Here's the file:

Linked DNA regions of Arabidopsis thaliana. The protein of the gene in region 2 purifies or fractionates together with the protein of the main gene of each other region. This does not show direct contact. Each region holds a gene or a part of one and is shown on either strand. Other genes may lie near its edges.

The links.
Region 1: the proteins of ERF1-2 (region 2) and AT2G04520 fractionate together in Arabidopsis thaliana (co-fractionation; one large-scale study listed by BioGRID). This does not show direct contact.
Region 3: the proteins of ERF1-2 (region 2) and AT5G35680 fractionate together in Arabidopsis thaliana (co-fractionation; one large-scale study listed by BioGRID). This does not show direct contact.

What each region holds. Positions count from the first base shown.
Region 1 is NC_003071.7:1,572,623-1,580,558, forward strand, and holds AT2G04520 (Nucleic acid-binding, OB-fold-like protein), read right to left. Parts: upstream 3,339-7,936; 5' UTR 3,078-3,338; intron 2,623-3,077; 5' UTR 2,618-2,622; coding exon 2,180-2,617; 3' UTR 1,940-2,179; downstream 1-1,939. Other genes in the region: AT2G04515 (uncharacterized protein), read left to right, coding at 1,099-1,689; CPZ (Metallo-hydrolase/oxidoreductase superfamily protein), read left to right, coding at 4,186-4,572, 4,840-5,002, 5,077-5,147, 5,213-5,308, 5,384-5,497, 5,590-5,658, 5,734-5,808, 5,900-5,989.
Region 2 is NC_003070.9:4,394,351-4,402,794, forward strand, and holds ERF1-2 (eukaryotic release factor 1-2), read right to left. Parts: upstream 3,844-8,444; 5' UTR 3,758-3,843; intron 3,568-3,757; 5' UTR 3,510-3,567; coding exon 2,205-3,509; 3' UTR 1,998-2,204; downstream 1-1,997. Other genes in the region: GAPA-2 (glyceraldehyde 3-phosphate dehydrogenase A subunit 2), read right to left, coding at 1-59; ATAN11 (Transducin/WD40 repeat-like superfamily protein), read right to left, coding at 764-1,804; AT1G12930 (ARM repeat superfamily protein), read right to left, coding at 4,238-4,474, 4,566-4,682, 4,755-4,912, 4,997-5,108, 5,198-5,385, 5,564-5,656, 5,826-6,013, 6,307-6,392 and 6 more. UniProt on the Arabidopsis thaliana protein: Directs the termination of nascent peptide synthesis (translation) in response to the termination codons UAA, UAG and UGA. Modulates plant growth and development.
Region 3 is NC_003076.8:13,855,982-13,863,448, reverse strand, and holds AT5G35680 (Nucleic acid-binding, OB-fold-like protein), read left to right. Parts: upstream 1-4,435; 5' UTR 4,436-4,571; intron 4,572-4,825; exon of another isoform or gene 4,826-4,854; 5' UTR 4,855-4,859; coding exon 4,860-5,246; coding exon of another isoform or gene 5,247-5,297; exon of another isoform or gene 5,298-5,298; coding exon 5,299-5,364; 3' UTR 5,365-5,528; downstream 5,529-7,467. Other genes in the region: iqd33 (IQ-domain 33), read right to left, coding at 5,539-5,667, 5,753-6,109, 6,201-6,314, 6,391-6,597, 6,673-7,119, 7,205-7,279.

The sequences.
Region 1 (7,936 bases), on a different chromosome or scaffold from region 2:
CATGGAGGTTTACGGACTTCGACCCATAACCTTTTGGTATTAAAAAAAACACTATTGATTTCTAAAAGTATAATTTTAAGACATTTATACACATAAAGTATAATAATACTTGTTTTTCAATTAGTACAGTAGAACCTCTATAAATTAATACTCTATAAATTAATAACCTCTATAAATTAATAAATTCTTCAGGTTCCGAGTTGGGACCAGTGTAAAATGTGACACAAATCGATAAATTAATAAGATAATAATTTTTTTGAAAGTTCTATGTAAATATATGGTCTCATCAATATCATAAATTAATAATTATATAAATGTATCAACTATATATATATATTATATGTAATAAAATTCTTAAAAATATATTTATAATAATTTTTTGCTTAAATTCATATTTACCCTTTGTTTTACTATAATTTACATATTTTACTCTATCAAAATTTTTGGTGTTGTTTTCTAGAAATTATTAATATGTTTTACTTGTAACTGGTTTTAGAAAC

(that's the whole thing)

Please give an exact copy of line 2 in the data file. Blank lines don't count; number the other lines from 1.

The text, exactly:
The links.